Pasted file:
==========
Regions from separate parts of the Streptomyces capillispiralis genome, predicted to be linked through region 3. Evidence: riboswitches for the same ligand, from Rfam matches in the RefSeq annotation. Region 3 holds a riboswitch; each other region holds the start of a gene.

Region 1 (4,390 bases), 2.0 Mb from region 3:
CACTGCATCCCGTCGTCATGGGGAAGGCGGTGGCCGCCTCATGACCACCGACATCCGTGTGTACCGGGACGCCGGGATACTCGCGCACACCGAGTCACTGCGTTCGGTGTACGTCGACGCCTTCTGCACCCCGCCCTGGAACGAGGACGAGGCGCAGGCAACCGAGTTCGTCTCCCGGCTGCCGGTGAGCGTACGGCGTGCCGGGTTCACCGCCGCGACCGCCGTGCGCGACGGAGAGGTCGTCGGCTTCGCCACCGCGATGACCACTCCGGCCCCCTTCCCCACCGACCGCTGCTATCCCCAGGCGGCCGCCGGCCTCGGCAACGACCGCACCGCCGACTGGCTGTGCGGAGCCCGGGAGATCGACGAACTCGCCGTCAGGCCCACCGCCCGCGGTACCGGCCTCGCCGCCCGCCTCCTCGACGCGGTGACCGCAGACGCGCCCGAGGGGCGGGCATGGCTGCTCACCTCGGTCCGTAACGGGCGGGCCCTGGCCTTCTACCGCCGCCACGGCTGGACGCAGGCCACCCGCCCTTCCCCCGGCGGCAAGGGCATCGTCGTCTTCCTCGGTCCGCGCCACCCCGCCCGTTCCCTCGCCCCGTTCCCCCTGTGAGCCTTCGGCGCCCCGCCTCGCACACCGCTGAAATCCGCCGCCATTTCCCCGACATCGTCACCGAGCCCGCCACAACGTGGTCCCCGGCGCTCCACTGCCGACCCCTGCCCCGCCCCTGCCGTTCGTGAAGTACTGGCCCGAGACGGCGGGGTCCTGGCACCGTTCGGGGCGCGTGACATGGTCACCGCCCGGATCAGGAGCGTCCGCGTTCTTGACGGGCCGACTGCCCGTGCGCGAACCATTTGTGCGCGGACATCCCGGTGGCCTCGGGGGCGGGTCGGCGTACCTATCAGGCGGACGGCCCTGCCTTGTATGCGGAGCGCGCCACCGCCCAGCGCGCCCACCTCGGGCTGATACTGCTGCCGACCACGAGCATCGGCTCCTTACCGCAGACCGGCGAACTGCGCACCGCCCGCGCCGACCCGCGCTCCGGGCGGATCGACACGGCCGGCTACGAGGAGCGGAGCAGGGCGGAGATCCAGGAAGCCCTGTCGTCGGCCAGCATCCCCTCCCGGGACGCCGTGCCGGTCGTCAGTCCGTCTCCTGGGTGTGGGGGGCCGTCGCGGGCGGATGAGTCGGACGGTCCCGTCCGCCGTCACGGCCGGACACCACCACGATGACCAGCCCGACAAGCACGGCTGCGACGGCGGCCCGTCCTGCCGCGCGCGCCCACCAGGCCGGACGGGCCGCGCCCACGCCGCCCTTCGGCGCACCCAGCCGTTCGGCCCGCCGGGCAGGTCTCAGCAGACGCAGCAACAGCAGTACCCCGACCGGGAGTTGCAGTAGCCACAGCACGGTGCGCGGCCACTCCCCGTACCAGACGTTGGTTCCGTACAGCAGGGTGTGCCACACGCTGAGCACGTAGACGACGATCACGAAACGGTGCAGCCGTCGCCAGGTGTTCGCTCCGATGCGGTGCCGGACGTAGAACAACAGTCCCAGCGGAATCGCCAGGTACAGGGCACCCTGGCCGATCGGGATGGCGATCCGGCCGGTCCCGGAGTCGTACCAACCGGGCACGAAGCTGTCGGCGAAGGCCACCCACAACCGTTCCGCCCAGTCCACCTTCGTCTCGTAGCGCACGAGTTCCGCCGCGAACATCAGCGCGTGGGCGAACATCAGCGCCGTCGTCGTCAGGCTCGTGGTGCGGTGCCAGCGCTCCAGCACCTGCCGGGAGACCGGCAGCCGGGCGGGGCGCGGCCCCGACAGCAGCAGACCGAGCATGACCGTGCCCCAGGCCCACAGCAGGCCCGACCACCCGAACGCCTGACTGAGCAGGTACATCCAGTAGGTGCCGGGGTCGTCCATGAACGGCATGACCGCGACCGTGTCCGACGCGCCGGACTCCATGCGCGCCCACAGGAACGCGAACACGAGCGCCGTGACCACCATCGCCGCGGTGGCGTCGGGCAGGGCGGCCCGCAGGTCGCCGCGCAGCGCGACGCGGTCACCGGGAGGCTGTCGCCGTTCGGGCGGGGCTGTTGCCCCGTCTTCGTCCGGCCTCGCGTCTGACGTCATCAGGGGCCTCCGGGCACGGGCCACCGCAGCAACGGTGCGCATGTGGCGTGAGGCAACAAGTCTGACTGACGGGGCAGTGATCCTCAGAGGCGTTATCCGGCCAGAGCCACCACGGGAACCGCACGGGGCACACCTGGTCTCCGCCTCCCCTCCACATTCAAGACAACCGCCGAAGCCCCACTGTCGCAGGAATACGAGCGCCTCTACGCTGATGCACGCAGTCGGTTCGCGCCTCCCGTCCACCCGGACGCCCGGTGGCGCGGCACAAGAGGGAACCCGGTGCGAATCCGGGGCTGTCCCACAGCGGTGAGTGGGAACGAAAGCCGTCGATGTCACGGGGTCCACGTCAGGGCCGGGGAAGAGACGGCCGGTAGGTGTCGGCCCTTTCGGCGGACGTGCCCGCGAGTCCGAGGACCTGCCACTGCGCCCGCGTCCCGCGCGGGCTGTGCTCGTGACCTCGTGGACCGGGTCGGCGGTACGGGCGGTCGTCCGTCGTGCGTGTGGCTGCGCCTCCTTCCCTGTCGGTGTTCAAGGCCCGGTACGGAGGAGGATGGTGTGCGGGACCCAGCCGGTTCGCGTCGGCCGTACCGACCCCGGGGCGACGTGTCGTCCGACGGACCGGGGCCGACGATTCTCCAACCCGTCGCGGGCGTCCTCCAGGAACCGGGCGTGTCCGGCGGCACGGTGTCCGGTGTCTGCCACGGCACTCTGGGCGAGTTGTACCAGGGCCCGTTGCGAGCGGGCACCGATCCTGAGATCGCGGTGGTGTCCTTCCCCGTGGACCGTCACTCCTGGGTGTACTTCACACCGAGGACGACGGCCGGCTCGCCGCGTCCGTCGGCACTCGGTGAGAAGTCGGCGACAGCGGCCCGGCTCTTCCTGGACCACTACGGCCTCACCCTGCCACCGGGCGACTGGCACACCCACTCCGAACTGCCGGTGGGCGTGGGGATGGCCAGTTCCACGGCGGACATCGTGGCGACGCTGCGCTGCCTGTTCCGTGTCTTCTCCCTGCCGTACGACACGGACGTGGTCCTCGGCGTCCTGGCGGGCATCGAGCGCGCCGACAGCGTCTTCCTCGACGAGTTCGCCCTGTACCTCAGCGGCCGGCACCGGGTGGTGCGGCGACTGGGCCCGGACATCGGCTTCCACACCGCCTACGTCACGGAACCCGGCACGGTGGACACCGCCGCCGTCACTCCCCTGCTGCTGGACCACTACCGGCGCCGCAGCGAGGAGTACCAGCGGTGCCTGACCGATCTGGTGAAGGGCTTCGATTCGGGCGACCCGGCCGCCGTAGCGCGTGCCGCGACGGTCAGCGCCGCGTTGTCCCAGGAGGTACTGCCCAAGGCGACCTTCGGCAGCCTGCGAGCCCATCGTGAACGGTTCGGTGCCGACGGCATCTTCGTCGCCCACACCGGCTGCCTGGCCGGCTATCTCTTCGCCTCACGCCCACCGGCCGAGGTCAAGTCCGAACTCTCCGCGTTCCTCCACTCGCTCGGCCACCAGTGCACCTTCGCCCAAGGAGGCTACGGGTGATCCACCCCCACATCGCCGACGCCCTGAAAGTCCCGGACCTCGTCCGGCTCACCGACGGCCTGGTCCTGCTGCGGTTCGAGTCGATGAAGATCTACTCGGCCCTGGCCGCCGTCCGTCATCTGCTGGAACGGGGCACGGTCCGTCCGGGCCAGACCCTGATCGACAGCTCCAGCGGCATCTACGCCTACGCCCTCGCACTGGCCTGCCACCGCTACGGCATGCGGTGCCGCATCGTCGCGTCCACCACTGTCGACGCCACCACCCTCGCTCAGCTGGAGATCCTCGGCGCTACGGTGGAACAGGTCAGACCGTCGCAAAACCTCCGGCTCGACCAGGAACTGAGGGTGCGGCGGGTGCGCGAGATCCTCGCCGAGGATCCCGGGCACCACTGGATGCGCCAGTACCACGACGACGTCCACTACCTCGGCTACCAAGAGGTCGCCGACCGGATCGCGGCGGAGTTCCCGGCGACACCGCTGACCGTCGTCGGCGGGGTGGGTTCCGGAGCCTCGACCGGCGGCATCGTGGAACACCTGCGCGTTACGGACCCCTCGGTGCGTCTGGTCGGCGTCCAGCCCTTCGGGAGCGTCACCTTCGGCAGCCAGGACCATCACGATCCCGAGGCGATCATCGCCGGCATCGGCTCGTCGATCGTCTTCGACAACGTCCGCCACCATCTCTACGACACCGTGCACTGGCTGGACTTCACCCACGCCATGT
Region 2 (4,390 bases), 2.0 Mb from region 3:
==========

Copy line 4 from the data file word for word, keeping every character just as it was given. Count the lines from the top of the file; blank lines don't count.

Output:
Region 2 (4,390 bases), 2.0 Mb from region 3: